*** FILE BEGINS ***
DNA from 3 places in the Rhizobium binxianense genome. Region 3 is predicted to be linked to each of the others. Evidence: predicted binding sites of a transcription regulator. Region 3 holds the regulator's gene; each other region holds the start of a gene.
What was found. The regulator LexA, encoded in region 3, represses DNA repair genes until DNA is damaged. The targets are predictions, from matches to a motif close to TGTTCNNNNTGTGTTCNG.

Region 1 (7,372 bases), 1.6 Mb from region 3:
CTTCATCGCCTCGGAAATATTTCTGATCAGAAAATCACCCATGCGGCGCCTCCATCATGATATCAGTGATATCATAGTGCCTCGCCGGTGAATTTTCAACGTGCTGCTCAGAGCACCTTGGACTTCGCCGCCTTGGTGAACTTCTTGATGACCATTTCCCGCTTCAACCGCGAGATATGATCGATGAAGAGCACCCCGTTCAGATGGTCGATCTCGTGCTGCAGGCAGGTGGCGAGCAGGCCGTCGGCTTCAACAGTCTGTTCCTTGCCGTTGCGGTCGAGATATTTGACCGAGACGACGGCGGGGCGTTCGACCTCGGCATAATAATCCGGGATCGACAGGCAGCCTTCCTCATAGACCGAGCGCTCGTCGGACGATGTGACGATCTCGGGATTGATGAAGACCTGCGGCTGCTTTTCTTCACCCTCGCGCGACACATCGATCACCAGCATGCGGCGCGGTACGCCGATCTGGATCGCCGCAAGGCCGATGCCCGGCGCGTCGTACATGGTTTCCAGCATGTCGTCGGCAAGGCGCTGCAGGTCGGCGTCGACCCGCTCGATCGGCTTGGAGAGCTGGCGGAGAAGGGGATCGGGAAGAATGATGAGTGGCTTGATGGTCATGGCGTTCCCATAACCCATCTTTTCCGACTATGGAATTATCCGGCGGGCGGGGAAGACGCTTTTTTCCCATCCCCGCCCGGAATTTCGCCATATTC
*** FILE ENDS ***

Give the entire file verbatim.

DNA from 3 places in the Rhizobium binxianense genome. Region 3 is predicted to be linked to each of the others. Evidence: predicted binding sites of a transcription regulator. Region 3 holds the regulator's gene; each other region holds the start of a gene.
What was found. The regulator LexA, encoded in region 3, represses DNA repair genes until DNA is damaged. The targets are predictions, from matches to a motif close to TGTTCNNNNTGTGTTCNG.

Region 1 (7,372 bases), 1.6 Mb from region 3:
CTTCATCGCCTCGGAAATATTTCTGATCAGAAAATCACCCATGCGGCGCCTCCATCATGATATCAGTGATATCATAGTGCCTCGCCGGTGAATTTTCAACGTGCTGCTCAGAGCACCTTGGACTTCGCCGCCTTGGTGAACTTCTTGATGACCATTTCCCGCTTCAACCGCGAGATATGATCGATGAAGAGCACCCCGTTCAGATGGTCGATCTCGTGCTGCAGGCAGGTGGCGAGCAGGCCGTCGGCTTCAACAGTCTGTTCCTTGCCGTTGCGGTCGAGATATTTGACCGAGACGACGGCGGGGCGTTCGACCTCGGCATAATAATCCGGGATCGACAGGCAGCCTTCCTCATAGACCGAGCGCTCGTCGGACGATGTGACGATCTCGGGATTGATGAAGACCTGCGGCTGCTTTTCTTCACCCTCGCGCGACACATCGATCACCAGCATGCGGCGCGGTACGCCGATCTGGATCGCCGCAAGGCCGATGCCCGGCGCGTCGTACATGGTTTCCAGCATGTCGTCGGCAAGGCGCTGCAGGTCGGCGTCGACCCGCTCGATCGGCTTGGAGAGCTGGCGGAGAAGGGGATCGGGAAGAATGATGAGTGGCTTGATGGTCATGGCGTTCCCATAACCCATCTTTTCCGACTATGGAATTATCCGGCGGGCGGGGAAGACGCTTTTTTCCCATCCCCGCCCGGAATTTCGCCATATTC